Daytona 500 winners and losers

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WINNERS

Joe Gibbs Racing — Team goes 1-2-3 in the Daytona 500 with Denny Hamlin winning a day after the organization placed two cars in the top six in the Xfinity race.

Small teams — Michael McDowell (Front Row Motorsports) finished fifth, Ty Dillon (Germain Racing) finished sixth and was Chevrolet’s top finisher, rookie Ryan Preece (JTG Daugherty Racing) placed eighth and Ross Chastain (Premium Motorsports) finished 10th.

Fans — They didn’t see the single-file racing that was so evident in the Clash, qualifying races and Xfinity race.

Parker Kligerman — He finished 15th, highest among non-chartered teams.

LOSERS

Decision-making by drivers — The last 25 laps saw a 21-car crash, a seven-car crash and a nine-car crash. Said Kyle Busch of what caused the damage: “Brains come unglued.”

Race length — With talk of shortening races, the Daytona 500 took 3 hours, 45 minutes. That doesn’t include nearly 40 minutes of red flag time. The time of the race was the longest for the Daytona 500 since the 2011 event, which lasted 3 hours, 59 minutes. This race will always be 500 miles but lasting more than four hours (when including the red flags) is not what the sport is seeking.

Hendrick Motorsports pole-sitters — William Byron gave Hendrick Motorsports its fifth consecutive Daytona 500 pole. None of those cars, though, have finished the race better than 14th. Byron placed 21st. The average finishing position for the last five Daytona pole winners is 24.4.

Bubba Wallace — A year after finishing second in the Daytona 500, Wallace placed 38th after he was collected in a crash.

Kyle Busch has idea for NASCAR’s Xfinity, Truck limits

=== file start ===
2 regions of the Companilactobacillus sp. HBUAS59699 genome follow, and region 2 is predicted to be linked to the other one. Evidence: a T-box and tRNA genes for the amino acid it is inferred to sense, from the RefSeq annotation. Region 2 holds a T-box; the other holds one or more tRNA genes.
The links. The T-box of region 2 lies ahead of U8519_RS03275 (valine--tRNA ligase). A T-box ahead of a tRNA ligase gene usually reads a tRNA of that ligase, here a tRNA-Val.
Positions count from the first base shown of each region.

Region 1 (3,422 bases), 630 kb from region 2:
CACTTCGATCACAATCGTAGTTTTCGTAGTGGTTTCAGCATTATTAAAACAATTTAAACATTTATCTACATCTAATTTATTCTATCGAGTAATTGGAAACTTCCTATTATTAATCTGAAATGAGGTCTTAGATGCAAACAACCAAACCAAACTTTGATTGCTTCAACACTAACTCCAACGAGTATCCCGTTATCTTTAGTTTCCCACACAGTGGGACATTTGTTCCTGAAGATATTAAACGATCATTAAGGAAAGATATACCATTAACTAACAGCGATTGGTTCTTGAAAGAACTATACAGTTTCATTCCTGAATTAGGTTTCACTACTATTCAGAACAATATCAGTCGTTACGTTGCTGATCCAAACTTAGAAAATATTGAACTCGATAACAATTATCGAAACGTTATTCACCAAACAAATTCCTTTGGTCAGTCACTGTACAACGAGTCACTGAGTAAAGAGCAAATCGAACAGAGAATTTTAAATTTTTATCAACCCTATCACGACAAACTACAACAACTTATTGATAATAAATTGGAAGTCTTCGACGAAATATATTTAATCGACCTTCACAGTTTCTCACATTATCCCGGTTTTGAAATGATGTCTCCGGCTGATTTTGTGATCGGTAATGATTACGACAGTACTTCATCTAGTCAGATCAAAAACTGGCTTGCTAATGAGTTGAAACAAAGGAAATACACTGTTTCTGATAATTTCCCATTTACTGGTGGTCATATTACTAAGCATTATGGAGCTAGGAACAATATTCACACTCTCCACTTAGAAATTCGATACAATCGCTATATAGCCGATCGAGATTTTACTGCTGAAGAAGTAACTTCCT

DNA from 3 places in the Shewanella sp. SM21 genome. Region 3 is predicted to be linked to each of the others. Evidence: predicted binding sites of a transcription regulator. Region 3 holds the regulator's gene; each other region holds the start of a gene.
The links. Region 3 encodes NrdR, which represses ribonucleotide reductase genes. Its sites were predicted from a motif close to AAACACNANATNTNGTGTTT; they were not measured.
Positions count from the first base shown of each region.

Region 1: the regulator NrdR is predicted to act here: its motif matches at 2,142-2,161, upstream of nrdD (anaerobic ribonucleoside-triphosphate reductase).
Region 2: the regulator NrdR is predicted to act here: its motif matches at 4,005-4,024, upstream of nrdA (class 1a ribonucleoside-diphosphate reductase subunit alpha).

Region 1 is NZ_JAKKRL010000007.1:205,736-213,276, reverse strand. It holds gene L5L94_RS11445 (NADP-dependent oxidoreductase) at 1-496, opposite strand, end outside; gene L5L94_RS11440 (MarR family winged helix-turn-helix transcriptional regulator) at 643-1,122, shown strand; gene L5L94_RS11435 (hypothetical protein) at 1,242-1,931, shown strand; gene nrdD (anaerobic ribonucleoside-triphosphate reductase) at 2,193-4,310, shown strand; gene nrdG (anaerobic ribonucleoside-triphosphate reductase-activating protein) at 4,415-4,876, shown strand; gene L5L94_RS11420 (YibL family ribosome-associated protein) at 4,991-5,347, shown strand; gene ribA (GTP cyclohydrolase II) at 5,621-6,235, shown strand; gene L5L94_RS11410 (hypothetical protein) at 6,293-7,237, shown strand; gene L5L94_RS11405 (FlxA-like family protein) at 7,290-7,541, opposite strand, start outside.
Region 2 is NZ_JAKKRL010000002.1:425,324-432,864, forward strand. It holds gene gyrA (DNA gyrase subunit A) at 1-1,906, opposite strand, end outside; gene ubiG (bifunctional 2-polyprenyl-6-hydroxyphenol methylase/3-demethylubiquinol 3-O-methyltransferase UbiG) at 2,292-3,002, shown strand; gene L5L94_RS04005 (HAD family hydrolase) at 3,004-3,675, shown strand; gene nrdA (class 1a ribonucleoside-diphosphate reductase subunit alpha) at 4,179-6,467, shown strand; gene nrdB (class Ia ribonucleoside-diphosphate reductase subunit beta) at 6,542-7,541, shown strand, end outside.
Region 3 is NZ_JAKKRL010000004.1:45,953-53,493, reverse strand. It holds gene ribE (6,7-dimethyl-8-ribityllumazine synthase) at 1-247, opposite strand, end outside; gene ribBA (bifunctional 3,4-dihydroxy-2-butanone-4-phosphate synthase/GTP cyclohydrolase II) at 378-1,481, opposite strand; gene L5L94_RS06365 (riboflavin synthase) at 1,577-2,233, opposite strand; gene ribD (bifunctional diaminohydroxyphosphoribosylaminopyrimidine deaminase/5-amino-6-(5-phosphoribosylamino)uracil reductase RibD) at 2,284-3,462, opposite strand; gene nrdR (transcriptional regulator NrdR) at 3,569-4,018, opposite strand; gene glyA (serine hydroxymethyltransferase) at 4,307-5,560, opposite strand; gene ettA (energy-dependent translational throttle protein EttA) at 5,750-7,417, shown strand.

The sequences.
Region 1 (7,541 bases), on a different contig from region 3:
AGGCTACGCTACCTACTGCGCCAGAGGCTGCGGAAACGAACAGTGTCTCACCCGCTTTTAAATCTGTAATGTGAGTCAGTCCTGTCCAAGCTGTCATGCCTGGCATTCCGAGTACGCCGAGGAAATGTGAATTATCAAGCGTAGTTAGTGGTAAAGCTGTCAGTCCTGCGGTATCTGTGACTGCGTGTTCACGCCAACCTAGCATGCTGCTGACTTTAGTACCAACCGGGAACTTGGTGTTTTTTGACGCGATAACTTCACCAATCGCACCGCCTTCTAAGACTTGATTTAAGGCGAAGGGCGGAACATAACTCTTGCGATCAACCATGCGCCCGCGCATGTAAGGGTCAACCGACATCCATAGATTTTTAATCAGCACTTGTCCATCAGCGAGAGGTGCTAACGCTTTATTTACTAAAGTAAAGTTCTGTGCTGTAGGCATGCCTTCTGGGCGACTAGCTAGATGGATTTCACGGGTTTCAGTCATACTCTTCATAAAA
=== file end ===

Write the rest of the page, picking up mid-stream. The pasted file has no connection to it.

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MARTINSVILLE, Va. – Kyle Busch would entertain the opportunity to pursue the one NASCAR championship that has eluded him – in the Gander Outdoor Truck Series – when his Cup career is over.

But he’s got an idea that would allow him to run both series concurrently and address the limits on Cup drivers running in lower series.

“Why don’t you let us run as many races as we want to run and then once we miss one, we’re done?” Busch pondered after his victory Saturday in the TruNorth Global 250 truck race at Martinsville Speedway. “So if I go all the way to (the June 15 race at Iowa Speedway) in the trucks and run 10 races and can’t go to Iowa, I’m done.

“You can race for points or whatever and so if that ever came down to that, then maybe there’d be an opportunity years down the road that then you can run multiple series and try to go after a championship that way.”

What was NASCAR’s reaction to the plan?

“That’s probably the first time I’ve said that or thought about it,” Busch said with a laugh. “Now that it’s out there … there’s not a damn fan that’s ever going to let it happen.”

Indeed, Busch’s 201st career victory in a NASCAR national series drew the usual outrage on social media Saturday, both from his Rowdy Nation legion of fans and those who vehemently believe he should be limited beyond the NASCAR cap of five truck races and seven Xfinity races allowed for full-time Cup drivers.

Busch has won in seven of 11 starts in trucks, Xfinity and Cup this season.

“Could have been nine or 10 (victories) probably, that’s what the scary part is if it wasn’t for simple mistakes,” Busch said. “Overall, it’s been fun. It’s a damn shame I’m only allowed five and seven.”

Busch has two 2019 starts left in trucks: at Texas Motor Speedway next week and Charlotte Motor Speedway in May.

He said the chances are solid for going 5 for 5.

“I’d like to think Texas is a good place,” he said. “I think our guys have a good baseline. Charlotte is always one of my best tracks, favorite tracks and enjoy running there with the trucks, especially. There’s a good opportunity.

“It’s kind of an expectation (to win every race). We just go out, work hard and smart, and today we let the race play itself out and come to us.”